There is a belief so long held that it is axiomatic among many musicians.  It is that Baroque Music and Classical (period) Music is too simple to be given any more attention than the occasional “roots” performances.  It is a belief that Romantic Music, 20th Century Music or Post-Modern music is the only music with sufficient sophistication to be taken seriously.  It is a belief that only the common rabble prefers Mozart or Haydn or Bach over Mahler or Bruckner or Stravinsky.  It is a belief that the earlier music is not sufficiently complex to warrant much attention.  It is no small thing that Mahler and Tchaikovsky and Stravinsky revered Mozart and Bach.  It wasn’t nostalgia.  It is in their music.  The third movement of Mahler’s First Symphony works because even if the melody is altered just enough to not be obvious, something in is will still subconsciously recognize and be moved the simple folk tune Frere Jacques.   Percy Grainger, Aaron Copland and Anton Dvorak had a reverence for simple accessible folk songs that informed their greatest works.

I would submit that it is in this simplicity that genuine sophistication lies.  Countless philosophers, educators and scientists have opined, researched and concluded that music is a basic human need.  It is a need for all humans, not just the initiated.  If that is true, then accessible music is far from being inferior music.  Music that reaches humans at a basic level regardless of their level of musical sophistication is “classical music” regardless of when it was written.

Einstein said, “ the music of Mozart is of such purity and beauty that one feels he merely found it—that it has always existed as part of the inner beauty of the universe waiting to be revealed”.

You won’t hear Mozart and Bach at the next IWS concert.  But you will hear some great Holiday music – much of it very familiar, accessible and comforting to the human soul.  Not a bad thing to accomplish on a chilly Sunday afternoon (Sunday December 12th, 3:00 p.m. in the Auditorium at Arsenal Tech High School).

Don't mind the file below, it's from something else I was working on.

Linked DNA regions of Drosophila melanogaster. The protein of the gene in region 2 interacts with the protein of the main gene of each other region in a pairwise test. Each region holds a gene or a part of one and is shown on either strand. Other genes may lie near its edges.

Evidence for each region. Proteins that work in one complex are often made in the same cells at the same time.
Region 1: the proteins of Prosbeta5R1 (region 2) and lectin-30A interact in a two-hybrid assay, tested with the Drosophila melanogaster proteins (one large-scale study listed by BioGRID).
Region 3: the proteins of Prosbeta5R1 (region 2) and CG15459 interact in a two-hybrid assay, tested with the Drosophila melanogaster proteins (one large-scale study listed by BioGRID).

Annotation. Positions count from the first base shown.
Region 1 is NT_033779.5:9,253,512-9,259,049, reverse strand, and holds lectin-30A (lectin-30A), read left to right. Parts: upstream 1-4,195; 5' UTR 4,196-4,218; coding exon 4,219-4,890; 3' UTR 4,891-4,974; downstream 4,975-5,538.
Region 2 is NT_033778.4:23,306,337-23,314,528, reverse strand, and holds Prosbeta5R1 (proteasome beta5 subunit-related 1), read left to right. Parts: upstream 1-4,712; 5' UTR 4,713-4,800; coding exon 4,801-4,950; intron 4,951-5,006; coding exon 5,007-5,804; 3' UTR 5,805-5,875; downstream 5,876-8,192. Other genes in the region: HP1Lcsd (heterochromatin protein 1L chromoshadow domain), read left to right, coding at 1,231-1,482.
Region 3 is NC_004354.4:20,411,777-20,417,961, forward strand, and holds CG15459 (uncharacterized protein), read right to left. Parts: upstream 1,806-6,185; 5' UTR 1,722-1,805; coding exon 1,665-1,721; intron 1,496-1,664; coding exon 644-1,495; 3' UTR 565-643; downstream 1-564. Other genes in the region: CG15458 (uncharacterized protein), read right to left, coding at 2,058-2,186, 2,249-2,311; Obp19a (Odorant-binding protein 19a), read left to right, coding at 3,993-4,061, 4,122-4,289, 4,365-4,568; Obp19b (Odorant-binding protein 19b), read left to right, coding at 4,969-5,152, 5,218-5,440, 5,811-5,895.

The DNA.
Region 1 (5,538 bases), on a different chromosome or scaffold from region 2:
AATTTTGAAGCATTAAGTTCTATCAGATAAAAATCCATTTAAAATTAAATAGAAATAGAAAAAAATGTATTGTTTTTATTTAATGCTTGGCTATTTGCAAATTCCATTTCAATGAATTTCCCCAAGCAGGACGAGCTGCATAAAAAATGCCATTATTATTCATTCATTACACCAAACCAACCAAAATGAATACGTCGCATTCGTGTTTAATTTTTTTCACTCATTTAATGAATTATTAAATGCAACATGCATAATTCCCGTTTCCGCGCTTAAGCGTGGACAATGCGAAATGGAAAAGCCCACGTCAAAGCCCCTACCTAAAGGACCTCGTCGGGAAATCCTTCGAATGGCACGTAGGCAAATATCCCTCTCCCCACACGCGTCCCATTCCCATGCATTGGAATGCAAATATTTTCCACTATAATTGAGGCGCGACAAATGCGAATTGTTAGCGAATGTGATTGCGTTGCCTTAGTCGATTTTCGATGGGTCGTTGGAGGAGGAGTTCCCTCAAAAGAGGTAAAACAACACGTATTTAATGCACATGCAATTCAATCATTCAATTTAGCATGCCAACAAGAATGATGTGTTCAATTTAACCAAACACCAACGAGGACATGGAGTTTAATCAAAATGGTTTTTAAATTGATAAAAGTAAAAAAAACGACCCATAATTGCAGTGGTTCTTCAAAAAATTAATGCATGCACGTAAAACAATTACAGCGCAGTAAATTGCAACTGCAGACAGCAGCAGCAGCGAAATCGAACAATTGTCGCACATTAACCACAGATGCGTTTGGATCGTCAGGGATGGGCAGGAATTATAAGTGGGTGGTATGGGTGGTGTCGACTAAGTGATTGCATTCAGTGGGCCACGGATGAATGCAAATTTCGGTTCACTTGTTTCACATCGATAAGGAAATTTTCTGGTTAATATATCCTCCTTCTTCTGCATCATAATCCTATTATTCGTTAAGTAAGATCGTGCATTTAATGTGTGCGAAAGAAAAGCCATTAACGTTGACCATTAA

The Musical World of Harry Potter

November 23, 2010 at 12:28 am | Posted in Composers, Music Reviews | Leave a comment
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Ok, so it’s no surprise to any who knows me knows what a movie buff I am, and what a fan of movie music I am. (See the previous article I wrote here!) While I am not a crazy Harry Potter fan, I have seen all the movies and generally do enjoy what they offer, especially on the musical side.

For me, the biggest let down was when John Williams stopped composing for the series. As with practically any movie franchise John has done, he sets up the musical vocabulary and tone for the films. However, once he no longer composed our musical vocabulary dried up.  From having all these wonderful melodies, we get instead quasi, wanna-be themes. They don’t stick with you cause they don’t have any substance.